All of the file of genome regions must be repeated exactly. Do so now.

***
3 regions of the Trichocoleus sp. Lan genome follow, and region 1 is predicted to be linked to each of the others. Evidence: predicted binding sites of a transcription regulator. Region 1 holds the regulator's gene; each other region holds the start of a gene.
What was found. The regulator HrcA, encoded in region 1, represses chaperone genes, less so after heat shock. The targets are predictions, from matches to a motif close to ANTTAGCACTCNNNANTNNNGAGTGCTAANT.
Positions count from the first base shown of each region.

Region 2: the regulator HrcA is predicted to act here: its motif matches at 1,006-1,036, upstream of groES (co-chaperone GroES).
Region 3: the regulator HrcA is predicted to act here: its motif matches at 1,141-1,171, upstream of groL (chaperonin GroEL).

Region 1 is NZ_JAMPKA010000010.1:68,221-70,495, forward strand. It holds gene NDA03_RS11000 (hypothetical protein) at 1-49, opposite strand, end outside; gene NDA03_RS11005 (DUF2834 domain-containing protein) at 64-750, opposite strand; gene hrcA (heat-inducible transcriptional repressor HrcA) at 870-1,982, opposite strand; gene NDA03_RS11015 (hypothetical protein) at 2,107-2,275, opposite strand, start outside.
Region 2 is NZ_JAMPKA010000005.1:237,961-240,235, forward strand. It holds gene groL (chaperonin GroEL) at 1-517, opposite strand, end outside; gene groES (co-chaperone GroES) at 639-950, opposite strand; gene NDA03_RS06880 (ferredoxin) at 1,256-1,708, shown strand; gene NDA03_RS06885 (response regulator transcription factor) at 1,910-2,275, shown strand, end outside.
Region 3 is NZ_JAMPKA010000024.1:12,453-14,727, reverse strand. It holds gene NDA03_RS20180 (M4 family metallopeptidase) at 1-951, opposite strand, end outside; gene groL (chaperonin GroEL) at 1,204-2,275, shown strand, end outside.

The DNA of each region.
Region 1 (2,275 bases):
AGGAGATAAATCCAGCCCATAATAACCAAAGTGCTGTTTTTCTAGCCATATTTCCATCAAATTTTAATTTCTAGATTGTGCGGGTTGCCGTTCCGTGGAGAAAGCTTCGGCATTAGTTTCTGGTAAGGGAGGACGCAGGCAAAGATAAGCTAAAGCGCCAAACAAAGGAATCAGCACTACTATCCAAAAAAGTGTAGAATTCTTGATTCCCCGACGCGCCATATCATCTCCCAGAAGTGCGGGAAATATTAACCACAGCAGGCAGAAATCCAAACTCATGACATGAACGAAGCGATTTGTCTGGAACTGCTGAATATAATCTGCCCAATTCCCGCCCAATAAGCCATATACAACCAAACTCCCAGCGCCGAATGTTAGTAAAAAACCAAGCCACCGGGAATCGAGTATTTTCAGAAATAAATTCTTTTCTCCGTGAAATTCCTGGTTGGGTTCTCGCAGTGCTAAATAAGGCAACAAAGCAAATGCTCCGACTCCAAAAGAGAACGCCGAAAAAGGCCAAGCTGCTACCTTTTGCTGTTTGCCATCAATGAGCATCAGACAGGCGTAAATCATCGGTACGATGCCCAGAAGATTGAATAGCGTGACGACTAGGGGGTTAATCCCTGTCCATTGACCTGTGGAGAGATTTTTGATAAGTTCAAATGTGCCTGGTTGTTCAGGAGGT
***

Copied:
3 regions of the Trichocoleus sp. Lan genome follow, and region 1 is predicted to be linked to each of the others. Evidence: predicted binding sites of a transcription regulator. Region 1 holds the regulator's gene; each other region holds the start of a gene.
What was found. The regulator HrcA, encoded in region 1, represses chaperone genes, less so after heat shock. The targets are predictions, from matches to a motif close to ANTTAGCACTCNNNANTNNNGAGTGCTAANT.
Positions count from the first base shown of each region.

Region 2: the regulator HrcA is predicted to act here: its motif matches at 1,006-1,036, upstream of groES (co-chaperone GroES).
Region 3: the regulator HrcA is predicted to act here: its motif matches at 1,141-1,171, upstream of groL (chaperonin GroEL).

Region 1 is NZ_JAMPKA010000010.1:68,221-70,495, forward strand. It holds gene NDA03_RS11000 (hypothetical protein) at 1-49, opposite strand, end outside; gene NDA03_RS11005 (DUF2834 domain-containing protein) at 64-750, opposite strand; gene hrcA (heat-inducible transcriptional repressor HrcA) at 870-1,982, opposite strand; gene NDA03_RS11015 (hypothetical protein) at 2,107-2,275, opposite strand, start outside.
Region 2 is NZ_JAMPKA010000005.1:237,961-240,235, forward strand. It holds gene groL (chaperonin GroEL) at 1-517, opposite strand, end outside; gene groES (co-chaperone GroES) at 639-950, opposite strand; gene NDA03_RS06880 (ferredoxin) at 1,256-1,708, shown strand; gene NDA03_RS06885 (response regulator transcription factor) at 1,910-2,275, shown strand, end outside.
Region 3 is NZ_JAMPKA010000024.1:12,453-14,727, reverse strand. It holds gene NDA03_RS20180 (M4 family metallopeptidase) at 1-951, opposite strand, end outside; gene groL (chaperonin GroEL) at 1,204-2,275, shown strand, end outside.

The DNA of each region.
Region 1 (2,275 bases):
AGGAGATAAATCCAGCCCATAATAACCAAAGTGCTGTTTTTCTAGCCATATTTCCATCAAATTTTAATTTCTAGATTGTGCGGGTTGCCGTTCCGTGGAGAAAGCTTCGGCATTAGTTTCTGGTAAGGGAGGACGCAGGCAAAGATAAGCTAAAGCGCCAAACAAAGGAATCAGCACTACTATCCAAAAAAGTGTAGAATTCTTGATTCCCCGACGCGCCATATCATCTCCCAGAAGTGCGGGAAATATTAACCACAGCAGGCAGAAATCCAAACTCATGACATGAACGAAGCGATTTGTCTGGAACTGCTGAATATAATCTGCCCAATTCCCGCCCAATAAGCCATATACAACCAAACTCCCAGCGCCGAATGTTAGTAAAAAACCAAGCCACCGGGAATCGAGTATTTTCAGAAATAAATTCTTTTCTCCGTGAAATTCCTGGTTGGGTTCTCGCAGTGCTAAATAAGGCAACAAAGCAAATGCTCCGACTCCAAAAGAGAACGCCGAAAAAGGCCAAGCTGCTACCTTTTGCTGTTTGCCATCAATGAGCATCAGACAGGCGTAAATCATCGGTACGATGCCCAGAAGATTGAATAGCGTGACGACTAGGGGGTTAATCCCTGTCCATTGACCTGTGGAGAGATTTTTGATAAGTTCAAATGTGCCTGGTTGTTCAGGAGGT